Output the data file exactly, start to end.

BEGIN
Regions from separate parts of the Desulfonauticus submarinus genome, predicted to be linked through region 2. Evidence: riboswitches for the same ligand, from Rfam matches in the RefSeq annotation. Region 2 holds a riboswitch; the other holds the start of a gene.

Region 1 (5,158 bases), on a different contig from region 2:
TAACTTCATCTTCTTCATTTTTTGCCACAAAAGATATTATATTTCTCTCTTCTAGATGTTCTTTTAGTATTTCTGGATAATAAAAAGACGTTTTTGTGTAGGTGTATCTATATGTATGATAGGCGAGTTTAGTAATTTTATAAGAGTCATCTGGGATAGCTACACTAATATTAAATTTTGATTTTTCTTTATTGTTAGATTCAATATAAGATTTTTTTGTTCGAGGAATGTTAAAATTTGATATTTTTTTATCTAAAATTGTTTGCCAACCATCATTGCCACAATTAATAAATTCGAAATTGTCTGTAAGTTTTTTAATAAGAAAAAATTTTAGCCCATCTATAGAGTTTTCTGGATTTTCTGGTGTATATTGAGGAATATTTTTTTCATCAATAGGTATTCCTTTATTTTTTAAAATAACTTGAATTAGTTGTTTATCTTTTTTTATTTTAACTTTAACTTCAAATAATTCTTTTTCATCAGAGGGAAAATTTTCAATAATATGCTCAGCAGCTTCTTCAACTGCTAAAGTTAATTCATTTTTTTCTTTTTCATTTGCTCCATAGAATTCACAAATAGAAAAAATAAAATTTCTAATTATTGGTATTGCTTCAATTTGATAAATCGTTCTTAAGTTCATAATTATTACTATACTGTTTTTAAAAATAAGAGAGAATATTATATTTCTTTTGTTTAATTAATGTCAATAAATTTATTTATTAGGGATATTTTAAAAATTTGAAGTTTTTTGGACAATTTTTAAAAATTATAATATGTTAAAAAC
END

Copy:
Regions from separate parts of the Desulfonauticus submarinus genome, predicted to be linked through region 2. Evidence: riboswitches for the same ligand, from Rfam matches in the RefSeq annotation. Region 2 holds a riboswitch; the other holds the start of a gene.

Region 1 (5,158 bases), on a different contig from region 2:
TAACTTCATCTTCTTCATTTTTTGCCACAAAAGATATTATATTTCTCTCTTCTAGATGTTCTTTTAGTATTTCTGGATAATAAAAAGACGTTTTTGTGTAGGTGTATCTATATGTATGATAGGCGAGTTTAGTAATTTTATAAGAGTCATCTGGGATAGCTACACTAATATTAAATTTTGATTTTTCTTTATTGTTAGATTCAATATAAGATTTTTTTGTTCGAGGAATGTTAAAATTTGATATTTTTTTATCTAAAATTGTTTGCCAACCATCATTGCCACAATTAATAAATTCGAAATTGTCTGTAAGTTTTTTAATAAGAAAAAATTTTAGCCCATCTATAGAGTTTTCTGGATTTTCTGGTGTATATTGAGGAATATTTTTTTCATCAATAGGTATTCCTTTATTTTTTAAAATAACTTGAATTAGTTGTTTATCTTTTTTTATTTTAACTTTAACTTCAAATAATTCTTTTTCATCAGAGGGAAAATTTTCAATAATATGCTCAGCAGCTTCTTCAACTGCTAAAGTTAATTCATTTTTTTCTTTTTCATTTGCTCCATAGAATTCACAAATAGAAAAAATAAAATTTCTAATTATTGGTATTGCTTCAATTTGATAAATCGTTCTTAAGTTCATAATTATTACTATACTGTTTTTAAAAATAAGAGAGAATATTATATTTCTTTTGTTTAATTAATGTCAATAAATTTATTTATTAGGGATATTTTAAAAATTTGAAGTTTTTTGGACAATTTTTAAAAATTATAATATGTTAAAAAC